“Since NAFTA was im­ple­mented in 1994, the U.S. bi­lat­eral goods trade bal­ance with Mex­ico has gone from a $1.3 bil­lion sur­plus to a $64 bil­lion deficit in 2016,” the U.S. trade rep­re­sen­ta­tive’s of­fice said in un­veil­ing its plans for rene­go­ti­at­ing the ac­cord. “The ne­go­ti­at­ing ob­jec­tives also in­clude adding a dig­i­tal econ­omy chap­ter and in­cor­po­rat­ing and strength­en­ing la­bor and en­vi­ron­ment obli­ga­tions that are cur­rently in NAFTA side agree­ments.”

Mex­ico’s CIBanco bank said in a re­port that most of this deficit is in the auto sec­tor and it could be the main stick­ing point in the talks.

“The U.S. de­mands to use the talks to im­prove its trade bal­ance with NAFTA part­ners rep­re­sent the big­gest threat to reach­ing an ac­cord,” it said.

Mex­ico, in turn, wants the re­done agree­ment to in­clude im­mi­gra­tion mat­ters while chang­ing as lit­tle as pos­si­ble in trade pol­icy.

It ap­pears to want a bet­ter guest-worker pro­gram. But U.S. Agri­cul­ture Sec­re­tary Sonny

Per­due said this was not an area “that would be in­volved in NAFTA rene­go­ti­a­tions.”

On the whole, it ap­pears Mex­ico wants to change as lit­tle as pos­si­ble.

Co­var­ru­bias, who stud­ies the auto in­dus­try and at­tended some of the con­sul­ta­tion ses­sions in Mex­ico on NAFTA rene­go­ti­a­tion, said he was “very disappointed” to see that the po­si­tion of Mex­ico’s gov­ern­ment and power groups was “we don’t want to change a sin­gle comma.”

One change sought by the U.S. is ex­pected to be an­other thorny is­sue. NAFTA’s Ar­ti­cle 19 set up a trade-dis­pute res­o­lu­tion mech­a­nism that al­lows bi­na­tional pan­els of pri­vate ex­perts to de­cide dif­fer­ences over tar­iffs.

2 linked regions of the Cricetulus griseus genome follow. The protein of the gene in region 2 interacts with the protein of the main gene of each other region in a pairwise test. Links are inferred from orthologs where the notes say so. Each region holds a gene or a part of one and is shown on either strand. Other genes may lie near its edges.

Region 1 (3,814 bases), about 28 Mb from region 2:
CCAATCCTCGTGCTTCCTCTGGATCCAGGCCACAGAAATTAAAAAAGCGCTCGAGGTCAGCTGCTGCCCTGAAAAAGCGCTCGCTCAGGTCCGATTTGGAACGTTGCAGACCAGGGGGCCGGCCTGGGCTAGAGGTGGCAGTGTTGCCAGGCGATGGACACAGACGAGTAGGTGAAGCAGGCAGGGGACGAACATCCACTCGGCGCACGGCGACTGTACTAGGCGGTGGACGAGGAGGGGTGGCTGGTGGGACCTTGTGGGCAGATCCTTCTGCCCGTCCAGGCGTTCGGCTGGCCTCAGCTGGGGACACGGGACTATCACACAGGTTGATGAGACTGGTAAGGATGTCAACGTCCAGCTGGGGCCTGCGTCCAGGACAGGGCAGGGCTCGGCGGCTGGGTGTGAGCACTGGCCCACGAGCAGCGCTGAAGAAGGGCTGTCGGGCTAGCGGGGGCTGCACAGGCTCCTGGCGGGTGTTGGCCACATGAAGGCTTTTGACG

Canada has vowed to de­fend the pan­els, and in Mex­ico there is pres­sure not to go back to na­tional courts to re­solve dis­putes, prob­a­bly be­cause both coun­tries fear it would al­low the U.S. to throw its greater weight around.

All of this comes un­der a dead­line: Mex­ico wants the talks wrapped up be­fore its pres­i­den­tial elec­tion sea­son opens up in 2018, be­cause the gov­ern­ment fears any con­ces­sion would be­come a po­lit­i­cal foot­ball for left­ist front-run­ner Andres Manuel Lopez Obrador.

Some are more op­ti­mistic about the talks to re­tool NAFTA, which was signed be­fore the lat­est tech boom, Mex­ico’s open­ing of its oil in­dus­try and Trump’s calls to build a wall be­tween the coun­tries.

“One should never let a good cri­sis go to waste,” said Mex­ico’s for­mer am­bas­sador to the U.S., Ar­turo Sarukhan, adding the talks pro­vide an op­por­tu­nity to mod­ern­ize NAFTA.

“NAFTA is a 20-year-plus old agree­ment. In its day it was the gold stan­dard of trade agree­ments,” Sarukhan said. “In many ways it was the 1.0 of free trade agree­ments. But the global econ­omy changed sig­nif­i­cantly in the past 20 years. Ama­zon or EBay, for ex­am­ple, did not ex­ist when NAFTA was signed. Turn­ing NAFTA into a 3.0 free trade agree­ment is an op­por­tu­nity we should not squan­der.”